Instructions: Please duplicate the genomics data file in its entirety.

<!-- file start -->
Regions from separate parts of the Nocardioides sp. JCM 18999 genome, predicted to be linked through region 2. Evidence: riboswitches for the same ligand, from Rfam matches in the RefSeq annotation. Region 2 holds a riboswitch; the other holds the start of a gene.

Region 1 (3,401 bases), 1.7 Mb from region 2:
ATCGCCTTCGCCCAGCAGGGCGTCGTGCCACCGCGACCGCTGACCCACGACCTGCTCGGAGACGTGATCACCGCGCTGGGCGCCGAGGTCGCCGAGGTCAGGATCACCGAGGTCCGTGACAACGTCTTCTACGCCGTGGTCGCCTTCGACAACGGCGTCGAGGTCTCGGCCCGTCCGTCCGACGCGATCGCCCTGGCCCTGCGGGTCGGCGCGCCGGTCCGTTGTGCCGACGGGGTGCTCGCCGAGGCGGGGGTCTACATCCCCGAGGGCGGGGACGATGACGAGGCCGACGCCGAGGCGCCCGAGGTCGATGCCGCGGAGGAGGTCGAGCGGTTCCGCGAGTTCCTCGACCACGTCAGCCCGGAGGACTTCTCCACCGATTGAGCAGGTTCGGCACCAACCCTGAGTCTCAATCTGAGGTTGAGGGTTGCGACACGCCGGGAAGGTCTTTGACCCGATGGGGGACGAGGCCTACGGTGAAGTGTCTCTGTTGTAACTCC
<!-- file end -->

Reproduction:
Regions from separate parts of the Nocardioides sp. JCM 18999 genome, predicted to be linked through region 2. Evidence: riboswitches for the same ligand, from Rfam matches in the RefSeq annotation. Region 2 holds a riboswitch; the other holds the start of a gene.

Region 1 (3,401 bases), 1.7 Mb from region 2:
ATCGCCTTCGCCCAGCAGGGCGTCGTGCCACCGCGACCGCTGACCCACGACCTGCTCGGAGACGTGATCACCGCGCTGGGCGCCGAGGTCGCCGAGGTCAGGATCACCGAGGTCCGTGACAACGTCTTCTACGCCGTGGTCGCCTTCGACAACGGCGTCGAGGTCTCGGCCCGTCCGTCCGACGCGATCGCCCTGGCCCTGCGGGTCGGCGCGCCGGTCCGTTGTGCCGACGGGGTGCTCGCCGAGGCGGGGGTCTACATCCCCGAGGGCGGGGACGATGACGAGGCCGACGCCGAGGCGCCCGAGGTCGATGCCGCGGAGGAGGTCGAGCGGTTCCGCGAGTTCCTCGACCACGTCAGCCCGGAGGACTTCTCCACCGATTGAGCAGGTTCGGCACCAACCCTGAGTCTCAATCTGAGGTTGAGGGTTGCGACACGCCGGGAAGGTCTTTGACCCGATGGGGGACGAGGCCTACGGTGAAGTGTCTCTGTTGTAACTCC